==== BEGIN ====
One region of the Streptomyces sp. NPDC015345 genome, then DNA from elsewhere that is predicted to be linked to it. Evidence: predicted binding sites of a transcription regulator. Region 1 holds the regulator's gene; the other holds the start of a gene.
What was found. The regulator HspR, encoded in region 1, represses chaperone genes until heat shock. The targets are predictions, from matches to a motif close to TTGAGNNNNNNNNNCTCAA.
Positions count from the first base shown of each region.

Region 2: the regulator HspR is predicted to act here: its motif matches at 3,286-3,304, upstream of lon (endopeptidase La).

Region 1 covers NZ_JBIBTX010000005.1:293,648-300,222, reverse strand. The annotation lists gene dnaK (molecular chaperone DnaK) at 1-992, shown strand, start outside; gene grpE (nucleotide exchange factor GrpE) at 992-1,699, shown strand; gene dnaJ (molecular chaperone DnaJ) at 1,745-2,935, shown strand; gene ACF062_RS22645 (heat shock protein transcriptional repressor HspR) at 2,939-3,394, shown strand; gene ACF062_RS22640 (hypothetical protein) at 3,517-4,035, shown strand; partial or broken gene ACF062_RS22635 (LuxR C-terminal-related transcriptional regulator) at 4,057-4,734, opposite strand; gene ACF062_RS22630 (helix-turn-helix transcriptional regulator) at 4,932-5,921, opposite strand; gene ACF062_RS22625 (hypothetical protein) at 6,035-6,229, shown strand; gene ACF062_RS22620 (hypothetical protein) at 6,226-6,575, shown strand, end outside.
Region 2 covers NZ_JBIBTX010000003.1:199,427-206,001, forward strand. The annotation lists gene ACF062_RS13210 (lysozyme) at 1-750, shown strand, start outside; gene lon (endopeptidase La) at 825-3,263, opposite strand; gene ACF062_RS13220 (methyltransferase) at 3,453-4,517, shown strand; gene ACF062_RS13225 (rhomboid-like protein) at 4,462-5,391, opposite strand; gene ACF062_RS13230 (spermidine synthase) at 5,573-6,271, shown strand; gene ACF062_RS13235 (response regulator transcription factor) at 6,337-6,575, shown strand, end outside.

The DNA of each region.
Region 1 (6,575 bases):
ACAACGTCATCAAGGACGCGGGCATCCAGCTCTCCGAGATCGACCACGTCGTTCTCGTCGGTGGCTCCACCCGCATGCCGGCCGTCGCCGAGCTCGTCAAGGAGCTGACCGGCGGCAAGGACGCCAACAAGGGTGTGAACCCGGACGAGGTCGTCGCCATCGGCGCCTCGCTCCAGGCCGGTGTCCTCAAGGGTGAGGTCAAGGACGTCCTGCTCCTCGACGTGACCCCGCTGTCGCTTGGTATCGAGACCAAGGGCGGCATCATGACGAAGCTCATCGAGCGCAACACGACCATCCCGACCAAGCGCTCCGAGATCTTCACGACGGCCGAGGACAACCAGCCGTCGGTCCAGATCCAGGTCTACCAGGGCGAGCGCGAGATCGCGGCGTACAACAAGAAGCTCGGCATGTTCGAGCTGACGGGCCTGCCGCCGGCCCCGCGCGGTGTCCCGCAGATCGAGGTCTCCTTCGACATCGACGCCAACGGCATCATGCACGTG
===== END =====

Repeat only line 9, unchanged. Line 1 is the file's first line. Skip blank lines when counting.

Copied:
ACAACGTCATCAAGGACGCGGGCATCCAGCTCTCCGAGATCGACCACGTCGTTCTCGTCGGTGGCTCCACCCGCATGCCGGCCGTCGCCGAGCTCGTCAAGGAGCTGACCGGCGGCAAGGACGCCAACAAGGGTGTGAACCCGGACGAGGTCGTCGCCATCGGCGCCTCGCTCCAGGCCGGTGTCCTCAAGGGTGAGGTCAAGGACGTCCTGCTCCTCGACGTGACCCCGCTGTCGCTTGGTATCGAGACCAAGGGCGGCATCATGACGAAGCTCATCGAGCGCAACACGACCATCCCGACCAAGCGCTCCGAGATCTTCACGACGGCCGAGGACAACCAGCCGTCGGTCCAGATCCAGGTCTACCAGGGCGAGCGCGAGATCGCGGCGTACAACAAGAAGCTCGGCATGTTCGAGCTGACGGGCCTGCCGCCGGCCCCGCGCGGTGTCCCGCAGATCGAGGTCTCCTTCGACATCGACGCCAACGGCATCATGCACGTG